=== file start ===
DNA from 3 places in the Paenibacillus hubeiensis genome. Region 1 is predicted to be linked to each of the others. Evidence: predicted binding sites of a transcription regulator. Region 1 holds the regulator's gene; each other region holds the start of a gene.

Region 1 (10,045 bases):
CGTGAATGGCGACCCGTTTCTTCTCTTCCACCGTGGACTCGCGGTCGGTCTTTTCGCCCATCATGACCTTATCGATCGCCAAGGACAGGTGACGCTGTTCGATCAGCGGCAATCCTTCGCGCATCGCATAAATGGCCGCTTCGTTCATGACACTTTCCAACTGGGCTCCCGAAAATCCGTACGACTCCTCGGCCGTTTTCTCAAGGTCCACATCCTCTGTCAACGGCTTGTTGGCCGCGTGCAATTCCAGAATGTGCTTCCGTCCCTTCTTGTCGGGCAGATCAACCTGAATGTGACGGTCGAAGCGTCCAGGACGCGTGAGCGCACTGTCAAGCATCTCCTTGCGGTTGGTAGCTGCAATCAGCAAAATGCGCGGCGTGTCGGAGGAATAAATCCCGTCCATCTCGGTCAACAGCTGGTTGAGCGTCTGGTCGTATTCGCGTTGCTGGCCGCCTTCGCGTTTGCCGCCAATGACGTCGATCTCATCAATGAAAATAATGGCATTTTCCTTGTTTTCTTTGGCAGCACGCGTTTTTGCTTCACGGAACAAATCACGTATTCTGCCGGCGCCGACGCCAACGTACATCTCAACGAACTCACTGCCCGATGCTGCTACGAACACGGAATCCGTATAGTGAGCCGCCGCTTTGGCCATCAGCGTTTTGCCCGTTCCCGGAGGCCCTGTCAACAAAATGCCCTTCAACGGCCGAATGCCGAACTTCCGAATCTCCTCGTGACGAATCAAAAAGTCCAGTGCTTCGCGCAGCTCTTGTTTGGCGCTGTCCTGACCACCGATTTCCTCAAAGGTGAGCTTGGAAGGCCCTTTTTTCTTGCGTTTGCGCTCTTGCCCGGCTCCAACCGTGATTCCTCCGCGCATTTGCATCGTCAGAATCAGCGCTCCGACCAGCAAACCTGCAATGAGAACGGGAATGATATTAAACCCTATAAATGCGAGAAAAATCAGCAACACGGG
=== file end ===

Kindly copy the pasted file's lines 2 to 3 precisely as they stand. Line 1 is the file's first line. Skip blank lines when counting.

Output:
Region 1 (10,045 bases):
CGTGAATGGCGACCCGTTTCTTCTCTTCCACCGTGGACTCGCGGTCGGTCTTTTCGCCCATCATGACCTTATCGATCGCCAAGGACAGGTGACGCTGTTCGATCAGCGGCAATCCTTCGCGCATCGCATAAATGGCCGCTTCGTTCATGACACTTTCCAACTGGGCTCCCGAAAATCCGTACGACTCCTCGGCCGTTTTCTCAAGGTCCACATCCTCTGTCAACGGCTTGTTGGCCGCGTGCAATTCCAGAATGTGCTTCCGTCCCTTCTTGTCGGGCAGATCAACCTGAATGTGACGGTCGAAGCGTCCAGGACGCGTGAGCGCACTGTCAAGCATCTCCTTGCGGTTGGTAGCTGCAATCAGCAAAATGCGCGGCGTGTCGGAGGAATAAATCCCGTCCATCTCGGTCAACAGCTGGTTGAGCGTCTGGTCGTATTCGCGTTGCTGGCCGCCTTCGCGTTTGCCGCCAATGACGTCGATCTCATCAATGAAAATAATGGCATTTTCCTTGTTTTCTTTGGCAGCACGCGTTTTTGCTTCACGGAACAAATCACGTATTCTGCCGGCGCCGACGCCAACGTACATCTCAACGAACTCACTGCCCGATGCTGCTACGAACACGGAATCCGTATAGTGAGCCGCCGCTTTGGCCATCAGCGTTTTGCCCGTTCCCGGAGGCCCTGTCAACAAAATGCCCTTCAACGGCCGAATGCCGAACTTCCGAATCTCCTCGTGACGAATCAAAAAGTCCAGTGCTTCGCGCAGCTCTTGTTTGGCGCTGTCCTGACCACCGATTTCCTCAAAGGTGAGCTTGGAAGGCCCTTTTTTCTTGCGTTTGCGCTCTTGCCCGGCTCCAACCGTGATTCCTCCGCGCATTTGCATCGTCAGAATCAGCGCTCCGACCAGCAAACCTGCAATGAGAACGGGAATGATATTAAACCCTATAAATGCGAGAAAAATCAGCAACACGGG